Most people seem to want a bucket of coffee rather than something to sip and this is where the problem lies for me as I have a glass of water to quench my thirst and a coffee to sip.
                  I have always been of the opinion that a 160ml cup is about the right size for a double-shot Long Black and that an 'Americano' is a different order altogether.

                  Comment


                  • #10
                    I either constantly get an Americano instead of a long black or their cremas dissapear by the time I open the lid on a takeaway cup

                    Comment


                    • #11
                      As a barista mind reading is not one of my job requirments, when you order a steak you have to tell the waiter if you want it rare, medium or well done. Why should ordering a coffee be different, If you are not getting what you think you ordered then please next time ask for it the way you would like it made.

                      I am sure that it will take less time let them know your preference then it does to write a post on a forum about it. Until there is a global standard on drink sizes, drink names and how they are made there will allways be a variance. Please take the extra 10 seconds when ordering and let them know your preferance.

                      Comment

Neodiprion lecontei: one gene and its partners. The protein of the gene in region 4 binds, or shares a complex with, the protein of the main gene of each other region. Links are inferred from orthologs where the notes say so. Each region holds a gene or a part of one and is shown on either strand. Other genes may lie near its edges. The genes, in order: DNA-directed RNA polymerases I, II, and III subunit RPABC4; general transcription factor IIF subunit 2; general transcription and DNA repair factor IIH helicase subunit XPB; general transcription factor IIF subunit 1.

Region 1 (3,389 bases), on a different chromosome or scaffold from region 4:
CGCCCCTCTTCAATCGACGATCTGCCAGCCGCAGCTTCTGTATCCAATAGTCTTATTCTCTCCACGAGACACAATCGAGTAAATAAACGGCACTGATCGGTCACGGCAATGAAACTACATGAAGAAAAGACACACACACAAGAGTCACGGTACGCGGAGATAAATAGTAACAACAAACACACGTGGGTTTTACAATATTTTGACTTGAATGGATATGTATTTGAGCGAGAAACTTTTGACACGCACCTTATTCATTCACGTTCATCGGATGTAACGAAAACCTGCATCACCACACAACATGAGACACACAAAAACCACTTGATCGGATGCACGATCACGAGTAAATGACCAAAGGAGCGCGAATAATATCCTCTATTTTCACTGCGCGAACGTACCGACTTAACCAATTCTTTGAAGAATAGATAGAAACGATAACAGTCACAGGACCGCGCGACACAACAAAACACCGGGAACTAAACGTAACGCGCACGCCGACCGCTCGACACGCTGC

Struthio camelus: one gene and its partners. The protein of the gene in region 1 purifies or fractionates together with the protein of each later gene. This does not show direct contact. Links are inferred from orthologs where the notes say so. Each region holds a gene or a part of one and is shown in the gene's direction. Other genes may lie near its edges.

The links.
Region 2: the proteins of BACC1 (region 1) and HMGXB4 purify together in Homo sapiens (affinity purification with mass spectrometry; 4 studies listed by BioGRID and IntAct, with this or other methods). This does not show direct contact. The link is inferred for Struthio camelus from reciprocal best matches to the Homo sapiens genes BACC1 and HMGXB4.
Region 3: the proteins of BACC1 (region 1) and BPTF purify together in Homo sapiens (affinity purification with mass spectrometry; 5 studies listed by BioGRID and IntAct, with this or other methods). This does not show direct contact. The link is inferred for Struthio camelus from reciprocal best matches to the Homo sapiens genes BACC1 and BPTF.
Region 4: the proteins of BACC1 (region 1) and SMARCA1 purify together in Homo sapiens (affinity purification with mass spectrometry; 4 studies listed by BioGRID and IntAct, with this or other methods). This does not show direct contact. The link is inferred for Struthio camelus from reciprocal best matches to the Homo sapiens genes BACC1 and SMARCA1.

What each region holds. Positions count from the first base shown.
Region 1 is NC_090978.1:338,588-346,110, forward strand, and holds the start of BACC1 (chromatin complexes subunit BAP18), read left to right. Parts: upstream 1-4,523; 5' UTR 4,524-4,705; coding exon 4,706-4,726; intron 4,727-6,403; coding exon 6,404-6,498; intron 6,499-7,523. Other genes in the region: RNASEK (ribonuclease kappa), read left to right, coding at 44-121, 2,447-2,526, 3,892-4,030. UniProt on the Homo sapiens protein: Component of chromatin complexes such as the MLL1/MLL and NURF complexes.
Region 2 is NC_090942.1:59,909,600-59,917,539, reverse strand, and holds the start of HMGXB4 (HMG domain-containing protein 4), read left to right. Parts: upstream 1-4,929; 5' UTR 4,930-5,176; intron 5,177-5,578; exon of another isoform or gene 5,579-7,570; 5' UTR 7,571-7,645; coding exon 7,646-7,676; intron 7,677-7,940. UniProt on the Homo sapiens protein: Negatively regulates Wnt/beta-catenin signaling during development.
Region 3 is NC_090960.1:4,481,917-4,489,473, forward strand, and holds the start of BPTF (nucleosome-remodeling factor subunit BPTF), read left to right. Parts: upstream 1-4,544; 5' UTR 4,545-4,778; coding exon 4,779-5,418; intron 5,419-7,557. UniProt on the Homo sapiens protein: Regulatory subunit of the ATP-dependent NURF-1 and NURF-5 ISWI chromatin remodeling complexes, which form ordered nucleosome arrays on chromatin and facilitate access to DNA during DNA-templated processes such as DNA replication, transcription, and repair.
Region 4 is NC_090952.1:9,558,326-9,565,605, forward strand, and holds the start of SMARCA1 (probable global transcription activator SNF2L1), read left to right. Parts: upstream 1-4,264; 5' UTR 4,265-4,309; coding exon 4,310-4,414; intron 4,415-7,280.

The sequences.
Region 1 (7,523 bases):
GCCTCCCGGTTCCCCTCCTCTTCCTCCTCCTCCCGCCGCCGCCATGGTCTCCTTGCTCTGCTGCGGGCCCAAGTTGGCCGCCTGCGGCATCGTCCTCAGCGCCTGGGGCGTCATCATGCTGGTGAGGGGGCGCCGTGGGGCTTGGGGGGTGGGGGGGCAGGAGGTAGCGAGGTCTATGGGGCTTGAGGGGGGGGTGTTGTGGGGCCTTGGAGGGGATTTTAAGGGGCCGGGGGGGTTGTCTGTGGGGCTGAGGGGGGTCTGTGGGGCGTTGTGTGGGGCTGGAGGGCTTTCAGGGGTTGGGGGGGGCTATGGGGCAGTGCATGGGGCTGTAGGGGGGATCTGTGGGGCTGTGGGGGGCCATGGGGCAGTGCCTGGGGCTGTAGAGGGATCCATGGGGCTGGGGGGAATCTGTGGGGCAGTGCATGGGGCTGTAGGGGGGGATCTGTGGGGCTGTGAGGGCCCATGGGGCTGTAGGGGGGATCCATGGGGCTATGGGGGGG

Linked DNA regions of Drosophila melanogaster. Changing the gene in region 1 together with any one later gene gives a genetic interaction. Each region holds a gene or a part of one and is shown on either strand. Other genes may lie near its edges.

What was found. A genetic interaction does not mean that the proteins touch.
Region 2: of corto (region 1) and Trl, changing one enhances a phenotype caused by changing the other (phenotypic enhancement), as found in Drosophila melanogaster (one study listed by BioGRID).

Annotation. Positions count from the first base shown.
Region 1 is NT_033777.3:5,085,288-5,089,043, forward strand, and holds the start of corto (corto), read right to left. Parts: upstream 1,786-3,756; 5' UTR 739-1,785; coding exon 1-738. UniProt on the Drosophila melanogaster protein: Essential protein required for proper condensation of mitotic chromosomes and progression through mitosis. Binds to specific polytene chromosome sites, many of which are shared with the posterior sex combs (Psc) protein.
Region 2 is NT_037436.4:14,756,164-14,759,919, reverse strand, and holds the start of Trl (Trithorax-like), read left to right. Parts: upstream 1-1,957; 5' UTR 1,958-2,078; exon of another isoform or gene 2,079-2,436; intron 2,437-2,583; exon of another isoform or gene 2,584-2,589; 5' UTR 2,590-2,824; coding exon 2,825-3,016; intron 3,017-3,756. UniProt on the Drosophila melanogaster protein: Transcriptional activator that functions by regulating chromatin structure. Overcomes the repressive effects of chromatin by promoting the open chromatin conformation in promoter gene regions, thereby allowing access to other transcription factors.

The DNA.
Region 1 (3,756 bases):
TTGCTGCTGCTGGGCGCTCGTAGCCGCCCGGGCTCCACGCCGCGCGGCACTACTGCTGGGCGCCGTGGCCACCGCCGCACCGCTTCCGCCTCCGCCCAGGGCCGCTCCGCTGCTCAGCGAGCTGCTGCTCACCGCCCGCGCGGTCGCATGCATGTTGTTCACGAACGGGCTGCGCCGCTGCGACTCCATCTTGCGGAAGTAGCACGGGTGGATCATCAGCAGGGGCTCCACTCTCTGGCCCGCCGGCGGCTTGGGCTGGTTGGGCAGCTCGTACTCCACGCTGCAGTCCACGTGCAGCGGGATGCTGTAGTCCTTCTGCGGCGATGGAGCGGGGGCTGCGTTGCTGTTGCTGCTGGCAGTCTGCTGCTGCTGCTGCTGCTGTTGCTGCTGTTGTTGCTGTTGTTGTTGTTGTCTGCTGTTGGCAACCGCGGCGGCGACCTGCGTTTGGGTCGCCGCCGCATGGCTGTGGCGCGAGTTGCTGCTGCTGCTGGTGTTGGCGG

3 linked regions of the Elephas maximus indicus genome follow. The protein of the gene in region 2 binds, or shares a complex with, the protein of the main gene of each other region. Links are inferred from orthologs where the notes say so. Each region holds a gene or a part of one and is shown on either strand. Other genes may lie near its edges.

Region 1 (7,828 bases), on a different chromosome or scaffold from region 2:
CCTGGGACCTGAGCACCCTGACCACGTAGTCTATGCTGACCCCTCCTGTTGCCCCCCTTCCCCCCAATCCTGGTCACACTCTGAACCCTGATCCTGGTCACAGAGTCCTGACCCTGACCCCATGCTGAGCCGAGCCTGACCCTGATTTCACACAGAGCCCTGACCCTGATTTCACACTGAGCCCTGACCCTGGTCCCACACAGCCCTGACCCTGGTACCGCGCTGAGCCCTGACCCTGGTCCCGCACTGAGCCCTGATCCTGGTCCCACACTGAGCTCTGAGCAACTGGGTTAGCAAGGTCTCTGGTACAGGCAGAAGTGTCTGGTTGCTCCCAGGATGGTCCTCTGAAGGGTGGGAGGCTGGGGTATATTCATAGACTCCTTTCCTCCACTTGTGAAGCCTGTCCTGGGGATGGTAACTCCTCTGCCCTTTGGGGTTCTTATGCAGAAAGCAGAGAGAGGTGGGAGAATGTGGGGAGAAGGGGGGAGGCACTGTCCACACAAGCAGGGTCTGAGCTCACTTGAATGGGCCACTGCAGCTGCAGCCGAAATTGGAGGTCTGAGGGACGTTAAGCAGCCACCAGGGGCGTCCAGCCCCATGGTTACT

• #12
                        unsure what it's supposed to be but for a normal long black I use a room temp (20'c) cup, pour in water from the hot water outlet (93'c) then drop the brew into that.
                        I find it's just right to be able to take good large sips immediately.

                        I don't bother ordering from my local barista, he tells me what I'm feeling like that day and then proceeds to make it..

                        Comment


                        • #13
                          Originally posted by Goofie11 View Post
                          As a barista mind reading is not one of my job requirments, when you order a steak you have to tell the waiter if you want it rare, medium or well done. Why should ordering a coffee be different, If you are not getting what you think you ordered then please next time ask for it the way you would like it made.

                          I am sure that it will take less time let them know your preference then it does to write a post on a forum about it. Until there is a global standard on drink sizes, drink names and how they are made there will allways be a variance. Please take the extra 10 seconds when ordering and let them know your preferance.